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  • Writer's pictureMichael Laxer

Karl Marx, Speech at the Anniversary of the People’s Paper, 1856

Updated: Feb 25

Karl Marx poster, People's Republic of China

On the one hand there have started into life industrial and scientific forces which no epoch of the former human history had ever suspected. On the other hand there exist symptoms of decay, far surpassing the horrors of the latter times of the Roman Empire. In our days, everything seems pregnant with its contrary. Machinery, gifted with the wonderful power of shortening and fructifying human labor, we behold starving and overworking it. The newfangled sources of wealth, by some strange, weird spell, are turned into sources of want. The victories of art seem bought by the loss of character.

At the same pace that mankind masters nature, man seems to become enslaved to the other men or to his own infamy. Even the pure life of science seems unable to shine but on the dark background of ignorance. All our invention and progress seem to result in endowing material forces with intellectual life, and in stultifying human life into a material force.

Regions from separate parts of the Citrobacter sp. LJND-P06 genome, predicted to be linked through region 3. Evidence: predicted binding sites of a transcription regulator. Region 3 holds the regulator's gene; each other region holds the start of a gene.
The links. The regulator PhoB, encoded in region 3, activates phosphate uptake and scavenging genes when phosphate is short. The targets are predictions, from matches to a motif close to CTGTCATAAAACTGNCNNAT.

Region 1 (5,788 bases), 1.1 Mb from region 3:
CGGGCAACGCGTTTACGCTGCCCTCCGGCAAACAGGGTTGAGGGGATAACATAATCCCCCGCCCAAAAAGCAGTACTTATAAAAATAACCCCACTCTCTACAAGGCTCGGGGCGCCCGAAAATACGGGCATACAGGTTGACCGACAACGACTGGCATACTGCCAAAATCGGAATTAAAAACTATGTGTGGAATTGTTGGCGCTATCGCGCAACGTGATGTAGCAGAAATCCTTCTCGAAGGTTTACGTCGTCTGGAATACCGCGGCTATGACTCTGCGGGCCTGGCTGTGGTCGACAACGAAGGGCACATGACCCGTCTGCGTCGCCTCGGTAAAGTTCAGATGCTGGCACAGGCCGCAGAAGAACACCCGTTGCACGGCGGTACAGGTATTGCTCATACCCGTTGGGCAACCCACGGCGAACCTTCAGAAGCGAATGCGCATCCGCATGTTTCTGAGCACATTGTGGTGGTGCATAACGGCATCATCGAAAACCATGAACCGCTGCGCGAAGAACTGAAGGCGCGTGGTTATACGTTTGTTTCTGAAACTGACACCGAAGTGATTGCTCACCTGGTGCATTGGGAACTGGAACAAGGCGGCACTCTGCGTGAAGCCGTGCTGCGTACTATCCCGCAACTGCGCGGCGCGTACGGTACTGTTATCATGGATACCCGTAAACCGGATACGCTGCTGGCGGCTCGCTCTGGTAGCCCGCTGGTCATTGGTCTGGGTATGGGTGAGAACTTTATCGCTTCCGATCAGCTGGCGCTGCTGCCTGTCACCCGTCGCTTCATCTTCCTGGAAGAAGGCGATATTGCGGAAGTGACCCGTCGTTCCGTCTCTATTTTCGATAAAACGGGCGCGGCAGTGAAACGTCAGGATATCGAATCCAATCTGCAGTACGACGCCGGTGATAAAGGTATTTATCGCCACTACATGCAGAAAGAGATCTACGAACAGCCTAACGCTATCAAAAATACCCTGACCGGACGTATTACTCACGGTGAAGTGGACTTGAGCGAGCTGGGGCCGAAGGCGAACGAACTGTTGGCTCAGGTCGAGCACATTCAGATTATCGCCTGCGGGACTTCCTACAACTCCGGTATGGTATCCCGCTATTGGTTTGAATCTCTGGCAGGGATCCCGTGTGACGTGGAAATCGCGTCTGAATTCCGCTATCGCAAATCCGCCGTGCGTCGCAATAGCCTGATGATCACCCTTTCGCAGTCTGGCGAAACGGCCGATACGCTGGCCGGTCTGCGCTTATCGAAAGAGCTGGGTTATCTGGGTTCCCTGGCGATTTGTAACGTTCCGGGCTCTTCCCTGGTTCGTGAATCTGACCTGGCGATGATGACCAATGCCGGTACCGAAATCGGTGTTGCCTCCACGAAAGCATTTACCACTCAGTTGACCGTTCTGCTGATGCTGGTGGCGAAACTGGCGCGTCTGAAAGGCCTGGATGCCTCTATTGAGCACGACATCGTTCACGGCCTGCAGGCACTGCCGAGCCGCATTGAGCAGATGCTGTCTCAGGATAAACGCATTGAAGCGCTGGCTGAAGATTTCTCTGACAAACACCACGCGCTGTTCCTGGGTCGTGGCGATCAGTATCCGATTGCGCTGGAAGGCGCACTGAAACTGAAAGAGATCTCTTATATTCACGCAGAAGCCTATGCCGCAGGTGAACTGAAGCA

This antagonism between modern industry and science, on the one hand, and modern misery and dissolution, on the other hand; this antagonism between the productive forces and the social relations of our epoch is a fact, palpable, overwhelming, and not to be controverted. Some may wail over it; others may wish to get rid of modern arts, in order to get rid of modern conflicts. Or they may imagine that so signal a progress in industry wants to be completed by as signal a regress in politics. For our part, we do not mistake the shape of the shrewd spirit that continues to mark all these contradictions. We know that if the newfangled forces of society are to work satisfactorily, they need only to be mastered by newfangled men -- and such are the working men. They are as much an invention of modern time as machinery itself.

In the signs that bewilder the middle class, the aristocracy, the poor prophets of regression, we recognize our brave friend Robin Goodfellow, the old mole that can work in the earth so fast, that worthy pioneer -- the revolution. - Karl Marx, Speech at the Anniversary of the People’s Paper, 1856 (excerpt)


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